That designer flea market bargain you thought you were getting is probably a fake and possibly dangerous.
Counterfeits have existed in New York City for years, but now they're being found in the suburbs and small towns of America.
"GMA" went undercover with authorities in North Carolina for an exclusive investigation.
Click HERE for tips on how you can spot a fake.
Purses, shoes and DVDs are still the most common counterfeits, but investigators are seeing more sinister fakes, too – like electric cords that easily catch fire, contaminated cosmetics, even fake prescription medicines. Now, some states are taking incredibly aggressive steps to stop them.
The North Carolina Secretary of State's office gathered police officers from across the state to launch Operation Faux Pas, a sting operation designed to nab suspected counterfeiters at a local flea market.
During a police briefing, Sgt. Henry King of the Rocky Mount Police Department explained the plan. "Around this area right here is where the DVDs, shoes and pocketbooks are going to be."
Officers have to catch vendors actually selling the fakes to press charges, so four undercover teams attend the flea market first.
"Sgt. King's team is going to make a buy - they're going to have the vendor under surveillance," said John Lynch, Special Agent in Charge with the North Carolina Secretary of State's office.
Why so aggressive? Because of one woman, Secretary of State Elaine Marshall.
"If we can make it, somebody can fake it," she said.
Marshall's office runs the most intense anti-counterfeiting operation in the country. They've seized more than $12 million worth of fakes in the past year alone.
Marshall says this is a global issue.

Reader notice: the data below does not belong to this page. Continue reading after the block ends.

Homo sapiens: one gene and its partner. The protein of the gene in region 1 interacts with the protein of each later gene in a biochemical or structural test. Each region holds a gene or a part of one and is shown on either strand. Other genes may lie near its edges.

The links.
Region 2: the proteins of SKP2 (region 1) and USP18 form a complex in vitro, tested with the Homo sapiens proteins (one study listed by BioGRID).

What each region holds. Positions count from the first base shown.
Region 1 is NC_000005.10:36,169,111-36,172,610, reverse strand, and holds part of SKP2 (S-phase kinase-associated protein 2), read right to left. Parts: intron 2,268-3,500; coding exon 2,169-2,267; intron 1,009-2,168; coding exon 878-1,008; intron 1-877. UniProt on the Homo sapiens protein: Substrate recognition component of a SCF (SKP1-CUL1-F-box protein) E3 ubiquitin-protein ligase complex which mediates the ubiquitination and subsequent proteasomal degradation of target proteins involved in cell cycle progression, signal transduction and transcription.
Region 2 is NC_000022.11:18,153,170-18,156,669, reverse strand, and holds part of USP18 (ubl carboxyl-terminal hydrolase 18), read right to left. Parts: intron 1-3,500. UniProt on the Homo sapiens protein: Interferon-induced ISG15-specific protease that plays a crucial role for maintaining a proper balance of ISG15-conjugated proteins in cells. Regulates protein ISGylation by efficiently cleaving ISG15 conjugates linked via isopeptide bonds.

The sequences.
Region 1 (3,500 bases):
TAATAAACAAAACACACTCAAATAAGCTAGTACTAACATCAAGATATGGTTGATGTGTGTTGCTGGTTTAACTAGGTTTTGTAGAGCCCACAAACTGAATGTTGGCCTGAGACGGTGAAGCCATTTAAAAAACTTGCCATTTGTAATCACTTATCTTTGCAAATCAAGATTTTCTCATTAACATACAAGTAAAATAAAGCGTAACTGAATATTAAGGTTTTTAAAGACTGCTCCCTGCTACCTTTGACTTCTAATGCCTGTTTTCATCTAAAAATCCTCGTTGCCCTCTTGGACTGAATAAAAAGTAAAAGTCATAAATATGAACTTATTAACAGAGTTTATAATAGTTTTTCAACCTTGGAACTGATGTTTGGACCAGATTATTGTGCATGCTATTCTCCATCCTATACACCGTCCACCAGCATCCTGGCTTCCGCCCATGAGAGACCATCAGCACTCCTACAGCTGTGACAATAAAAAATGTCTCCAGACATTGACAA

"It absolutely is. Organized crime has found that we as Americans, think it's funny to buy something that we clearly know is a knock-off," she said. "And we don't think any further than that. We don't understand-how did it get here? Who made it? Where is this cash money going?"
You can buy fake products at a fraction of the price, but at what cost? Marshall says some are dangerous, others made by child labor. Plus, North Carolina has seized illegal drugs and weapons that were shipped alongside the counterfeits.
"We're seriously talking about organized crime. We're talking about Al Qaeda. We're talking about serious terrorists ... laundering things through South America and bringing them to America," she added.
Back at the flea market, "GMA" is undercover, too.
Suddenly, vendors start to pack up.
Some take off running, but they don't get far.
Meanwhile, some flea market patrons rush in to steal some of the vendors' abandoned merchandise.
Officers confiscate the suspected fakes, enough to fill a flatbed truck.
If they spot enough counterfeit merchandise in a vendor's vehicle, they can confiscate that, too.
"You name it, they have it in there," Sgt. King said.
Police arrest six suspects in all. When "GMA" talks to them, most deny selling counterfeits or being part of a larger network.
Because of North Carolina's tough stance, they could face felony charges.
Authorities say often the vendors are low-level players forced to sell to pay off a debt.
Later, at a secret warehouse nearby, officers count and catalog all the merchandise that is now evidence in criminal cases.
The final tally? Alleged counterfeits with an estimated retail value of $712,395.00.